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Automation Anywhere Version 11.3

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Defining logs

  • Updated: 5/04/2020
    • 11.3.x
    • Explore
    • Enterprise

Defining logs

When designing logs, make them easy to read and easy to parse.

Log files store messages issued from various application and system components.

Logs need to be easy to read, understand, and parse. Keep the log file readable, clean, and descriptive. Show the data being processed and show its meaning. Show what the bot is actually doing. Good logs can serve as a great documentation of the bot itself.

Logs help people and machines to:

  • Determine if a process completed successfully.
  • If a process does not complete, review information about why a process failed to complete.
  • Determine if the bot is performing as expected.
  • Interactively follow the logs.
  • Parse the logs with a tool or import the logs into Excel to gather and analyze metrics.
  • Import the logs into a database.

The following is a set of standards to ensure logging is properly executed.

Types of logs

  • Process/Informational—The process log is meant to be an informational log. It can be used for monitoring normal operation of a task, but more importantly, it can be used for auditing. Using the process log for an audit trail can be an excellent method for determining if a business process was completed properly. For example, was an order placed, or a ticket completed without error.
  • Error—The error log is for detailed error messages. When an error occurs in a task, place the notification that an error occurred in the process log. Place detailed information about the error in the error log.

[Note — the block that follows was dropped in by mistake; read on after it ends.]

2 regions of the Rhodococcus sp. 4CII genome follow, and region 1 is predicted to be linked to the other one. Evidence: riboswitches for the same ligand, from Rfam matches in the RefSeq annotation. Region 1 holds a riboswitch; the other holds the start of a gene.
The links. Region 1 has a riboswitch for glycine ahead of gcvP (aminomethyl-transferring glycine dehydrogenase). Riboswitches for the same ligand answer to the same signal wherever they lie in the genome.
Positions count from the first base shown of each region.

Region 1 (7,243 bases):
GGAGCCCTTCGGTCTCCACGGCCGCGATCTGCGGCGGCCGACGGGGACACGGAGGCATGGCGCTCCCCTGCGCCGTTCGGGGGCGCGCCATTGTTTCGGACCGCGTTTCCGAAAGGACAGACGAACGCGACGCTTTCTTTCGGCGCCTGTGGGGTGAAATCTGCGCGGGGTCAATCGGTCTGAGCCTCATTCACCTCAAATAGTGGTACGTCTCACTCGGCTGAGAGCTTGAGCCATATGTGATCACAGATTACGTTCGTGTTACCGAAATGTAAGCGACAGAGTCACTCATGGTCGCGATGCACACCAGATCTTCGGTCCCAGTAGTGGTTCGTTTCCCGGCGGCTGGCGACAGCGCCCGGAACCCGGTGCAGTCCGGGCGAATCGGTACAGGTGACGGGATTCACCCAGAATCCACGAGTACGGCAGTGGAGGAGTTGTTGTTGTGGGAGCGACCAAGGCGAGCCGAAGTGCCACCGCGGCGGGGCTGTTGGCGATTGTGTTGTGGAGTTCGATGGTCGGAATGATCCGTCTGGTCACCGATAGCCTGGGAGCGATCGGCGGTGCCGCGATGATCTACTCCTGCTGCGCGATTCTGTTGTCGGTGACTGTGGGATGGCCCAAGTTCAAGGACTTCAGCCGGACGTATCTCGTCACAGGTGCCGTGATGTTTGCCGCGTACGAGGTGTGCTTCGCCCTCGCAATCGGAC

• Debug—Store debugging information in its own log file and turn debug collection off when in production mode. Use an isProductionMode variable to turn these statements off when the bot is moved to production.
  • Performance—Performance logging can either go into either the process/informational log or the performance log. In some cases, it is useful to store performance message in its own log file.

Types of messages

  • ERROR—Something terribly wrong had happened, that must be investigated immediately. The task cannot perform its function properly here. For example: database unavailable, mission critical use case cannot be continued, file is busy and cannot be opened.
  • WARN—The task might be continued, but take extra caution. For example: Task is running in development mode. The task can continue to operate, but always justify and examine the message.
  • INFO—Important business process has finished. The information message, sometimes cryptically, states information about the application. For example:
    1. Application action complete. Best case for an airline booking application, it issues only one INFO statement per each ticket, and it states [Who] booked ticket from [Where] to [Where].
    2. Application changes state significantly. Database update or External system request